Creative Writing for the Battered and Heart-Broken Soul

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Creative Writing

“Write hard and clear about what hurts.” – Earnest Hemingway

We always have too many things on our mind worrying and troubling us. We tend to over-think, over analyze even the most trivial issues. When our mind is free from clutter we perform better, work better, emote better.  While you might be thinking about some matter, a stray thought might just come along and distract you. And once you lose your train of thought, it may well be difficult to pick up from where you left off. Writing helps you to keep a track of things. When nothing makes sense writing does. “I think, therefore I am” and because of the unnumbered thoughts drifting in and out of our consciousness, we write. We write because it’s hard to remember everything. We write because nobody’s judging .And we write because sometimes it is the only way to emote and express. When things don’t really happen the way we want them to or when we simply don’t know what to do, putting words on paper feels tangible. Sometimes nothing feels better than writing; It is a solace; a therapy of sorts. Whether it’s for a school assignment, blog or journal, everybody writes. So you ask yourself,” Where do I start from?” If you’re one of those writers who struggle with finding time to write, you can reverse this procrastination by letting go of all the other things competing for your attention and allow yourself to really focus and introspect. This kind of focus, where we get lost in the idea of delving deeper into self, is one of the biggest joys of writing.

 

The trickiest part about writing is figuring out how to begin. But once you know how and where to start from, it usually comes naturally because writing is something you can only learn by doing. The more you write, the better you get at it—the greater your sense of how words should flow as they express thoughts, ideas and emotions. You just have to keep doing it until it becomes as natural as walking or sleeping. Trying to produce a critically-appreciated piece of writing may make you lose your hair, patience and most importantly sleep. However, once you finish a post or an article, you feel accomplished. It is this feeling of accomplishment that we all strive for. Creative writing can be challenging but it is rewarding. The average person is much more creative than he or she thinks. Don’t let the writer’s block deter you from making a career out of writing. Even the most accomplished writers suffer from it. American poet William Stafford offers this advice to poets who suffer from Writer’s Block: “There is no such thing as writer’s block for writers whose standards are low enough.” The Writer’s block really originates from high standards: often, you will sit down to write but not like what you’re producing. The trick to overcoming this is to stop worrying so much over the quality of your work or whether or not it will be appreciated. You are probably going to have to review your draft several times anyway. So don’t attempt to revise every line as you write it.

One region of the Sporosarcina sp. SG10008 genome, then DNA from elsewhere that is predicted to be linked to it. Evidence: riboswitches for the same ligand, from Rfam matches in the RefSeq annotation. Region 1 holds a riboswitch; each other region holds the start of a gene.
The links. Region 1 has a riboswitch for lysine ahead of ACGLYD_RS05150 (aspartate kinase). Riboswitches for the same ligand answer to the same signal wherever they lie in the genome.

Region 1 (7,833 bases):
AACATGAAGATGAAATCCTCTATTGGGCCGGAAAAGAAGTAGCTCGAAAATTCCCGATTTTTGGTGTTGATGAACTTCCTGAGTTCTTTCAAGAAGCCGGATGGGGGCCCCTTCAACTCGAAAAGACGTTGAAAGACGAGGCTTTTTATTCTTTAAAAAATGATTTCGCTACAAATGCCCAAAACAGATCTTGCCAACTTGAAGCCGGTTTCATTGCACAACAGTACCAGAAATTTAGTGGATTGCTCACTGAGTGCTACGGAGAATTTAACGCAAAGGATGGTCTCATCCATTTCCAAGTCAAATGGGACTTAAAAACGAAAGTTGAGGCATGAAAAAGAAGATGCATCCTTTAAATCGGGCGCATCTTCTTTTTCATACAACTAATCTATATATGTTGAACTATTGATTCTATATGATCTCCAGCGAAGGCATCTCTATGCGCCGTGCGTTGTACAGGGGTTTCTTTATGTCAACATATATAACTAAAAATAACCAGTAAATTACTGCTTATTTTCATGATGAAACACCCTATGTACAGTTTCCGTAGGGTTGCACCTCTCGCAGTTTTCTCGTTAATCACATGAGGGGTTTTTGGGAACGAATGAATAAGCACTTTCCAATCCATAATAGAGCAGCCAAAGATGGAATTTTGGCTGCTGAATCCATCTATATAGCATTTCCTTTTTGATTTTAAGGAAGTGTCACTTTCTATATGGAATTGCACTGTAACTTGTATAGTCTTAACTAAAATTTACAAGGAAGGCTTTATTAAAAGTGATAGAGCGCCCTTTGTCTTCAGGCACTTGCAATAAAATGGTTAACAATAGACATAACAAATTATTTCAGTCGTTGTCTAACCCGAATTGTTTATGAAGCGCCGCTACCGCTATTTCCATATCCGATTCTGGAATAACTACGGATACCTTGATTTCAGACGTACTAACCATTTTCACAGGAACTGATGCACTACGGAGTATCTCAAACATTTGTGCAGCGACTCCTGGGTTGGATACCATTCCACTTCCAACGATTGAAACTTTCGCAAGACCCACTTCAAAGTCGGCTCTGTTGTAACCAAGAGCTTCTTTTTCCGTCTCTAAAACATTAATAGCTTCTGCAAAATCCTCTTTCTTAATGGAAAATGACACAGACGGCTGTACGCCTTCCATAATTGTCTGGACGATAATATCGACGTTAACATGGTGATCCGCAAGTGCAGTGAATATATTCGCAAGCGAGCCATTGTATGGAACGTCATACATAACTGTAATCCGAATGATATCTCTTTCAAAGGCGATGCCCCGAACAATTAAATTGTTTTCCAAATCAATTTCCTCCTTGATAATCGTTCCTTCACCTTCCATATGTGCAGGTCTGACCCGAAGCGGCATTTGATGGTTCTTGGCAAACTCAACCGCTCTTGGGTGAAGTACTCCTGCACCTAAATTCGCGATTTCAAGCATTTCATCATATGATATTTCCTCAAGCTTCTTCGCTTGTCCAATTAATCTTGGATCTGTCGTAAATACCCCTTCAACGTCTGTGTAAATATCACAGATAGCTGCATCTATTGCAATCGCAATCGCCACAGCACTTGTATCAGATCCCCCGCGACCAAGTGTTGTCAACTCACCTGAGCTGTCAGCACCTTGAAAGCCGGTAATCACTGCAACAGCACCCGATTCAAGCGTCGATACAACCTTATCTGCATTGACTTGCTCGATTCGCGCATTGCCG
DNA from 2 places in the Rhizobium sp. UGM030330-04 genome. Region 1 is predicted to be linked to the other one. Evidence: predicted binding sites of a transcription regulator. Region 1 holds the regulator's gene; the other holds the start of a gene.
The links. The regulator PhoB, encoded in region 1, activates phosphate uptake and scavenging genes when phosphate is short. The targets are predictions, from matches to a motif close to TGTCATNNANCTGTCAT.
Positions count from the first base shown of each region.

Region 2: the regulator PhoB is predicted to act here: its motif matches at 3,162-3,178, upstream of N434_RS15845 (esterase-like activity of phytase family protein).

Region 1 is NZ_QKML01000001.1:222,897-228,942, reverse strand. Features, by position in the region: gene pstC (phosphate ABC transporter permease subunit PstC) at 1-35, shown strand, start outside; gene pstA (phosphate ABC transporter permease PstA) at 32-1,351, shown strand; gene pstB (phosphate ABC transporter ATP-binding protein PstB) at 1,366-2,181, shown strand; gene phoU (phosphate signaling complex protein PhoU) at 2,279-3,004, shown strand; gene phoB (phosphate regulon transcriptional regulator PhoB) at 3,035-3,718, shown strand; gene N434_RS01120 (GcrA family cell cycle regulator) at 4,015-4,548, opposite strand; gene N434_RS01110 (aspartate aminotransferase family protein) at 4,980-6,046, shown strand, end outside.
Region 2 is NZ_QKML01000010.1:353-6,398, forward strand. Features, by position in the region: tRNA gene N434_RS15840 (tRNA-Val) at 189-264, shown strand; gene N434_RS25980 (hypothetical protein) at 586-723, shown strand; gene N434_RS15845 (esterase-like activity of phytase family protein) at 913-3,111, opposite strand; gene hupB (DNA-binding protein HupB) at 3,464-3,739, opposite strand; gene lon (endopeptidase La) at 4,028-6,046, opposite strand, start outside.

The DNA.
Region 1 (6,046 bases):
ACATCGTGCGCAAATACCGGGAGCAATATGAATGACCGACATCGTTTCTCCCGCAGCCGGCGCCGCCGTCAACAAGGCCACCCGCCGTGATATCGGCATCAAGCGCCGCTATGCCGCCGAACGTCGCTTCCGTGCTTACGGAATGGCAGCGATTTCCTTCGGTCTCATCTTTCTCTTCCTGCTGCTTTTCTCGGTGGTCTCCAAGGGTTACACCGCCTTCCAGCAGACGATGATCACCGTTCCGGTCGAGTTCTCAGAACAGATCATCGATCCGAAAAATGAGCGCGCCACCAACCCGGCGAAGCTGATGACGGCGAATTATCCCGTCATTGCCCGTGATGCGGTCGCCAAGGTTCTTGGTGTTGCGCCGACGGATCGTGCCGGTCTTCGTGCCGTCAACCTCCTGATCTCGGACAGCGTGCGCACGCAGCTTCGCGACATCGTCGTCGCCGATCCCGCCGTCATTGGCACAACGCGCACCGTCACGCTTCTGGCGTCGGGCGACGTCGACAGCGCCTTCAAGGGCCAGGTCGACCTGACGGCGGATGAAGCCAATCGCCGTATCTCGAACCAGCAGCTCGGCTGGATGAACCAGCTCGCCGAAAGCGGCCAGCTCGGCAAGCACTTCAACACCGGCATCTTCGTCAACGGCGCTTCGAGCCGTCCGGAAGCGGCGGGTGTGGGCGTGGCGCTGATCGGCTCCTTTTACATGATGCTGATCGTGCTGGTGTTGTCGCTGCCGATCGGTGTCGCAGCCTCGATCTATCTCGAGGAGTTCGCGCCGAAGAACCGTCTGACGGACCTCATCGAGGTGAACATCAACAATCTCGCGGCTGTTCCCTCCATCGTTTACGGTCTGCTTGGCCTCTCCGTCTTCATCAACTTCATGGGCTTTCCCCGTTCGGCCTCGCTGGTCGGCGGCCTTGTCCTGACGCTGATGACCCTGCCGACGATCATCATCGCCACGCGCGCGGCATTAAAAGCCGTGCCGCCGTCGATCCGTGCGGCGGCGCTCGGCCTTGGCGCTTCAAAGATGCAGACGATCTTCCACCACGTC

You will be amazed by what you come up with if you just take the time to try. So take your time to weave your emotions and ideas into words. Some people like to set a schedule for writing: like they’ll be writing form so and so time and have to cover a certain number of words in that time span. While the others write when they get the urge to do so or when the creative muse decides to pay him/her a visit. For me the latter works perfectly. But since the muse does not come and go at your bidding, you have to make a habit out of writing. For someone who wants to make a living out of writing, passion is not enough.  As a writer, you need to be constantly honing your craft, as well as gaining valuable expertise in your subject matter. Because just writing for passion, doesn’t really pay your bills, does it. You find funding for your writing by writing about what the audience wants to read. This might sound harsh or materialistic even but it’s the stark-honest truth. The best way to make money out of writing is to write only for markets that pay. The reality of being a writer is that you aren’t easily discovered. You have to climb your way up to the top, interning, freelancing and sharing the space with other climbers all around you. As a writer you need funding for you flights of fancy. Only a few people get to make a career out of their hobbies. And if you aspire to be a writer, you’re one of the lucky few. You may not be able to make a ton of money writing about your favorite social issue or novel, but you atleast get to earn off something that you enjoy doing.

 

P.s Here’s a checklist of useful writing aids to have with you as you begin to write: A good notebook, your favorite pen, a creative muse to bring out the Shakespeare in you, plenty of paper or a laptop, a desk or other writing space, a dictionary, and a cell phone free environment. Oh and some cookies and warm milk wouldn’t hurt.

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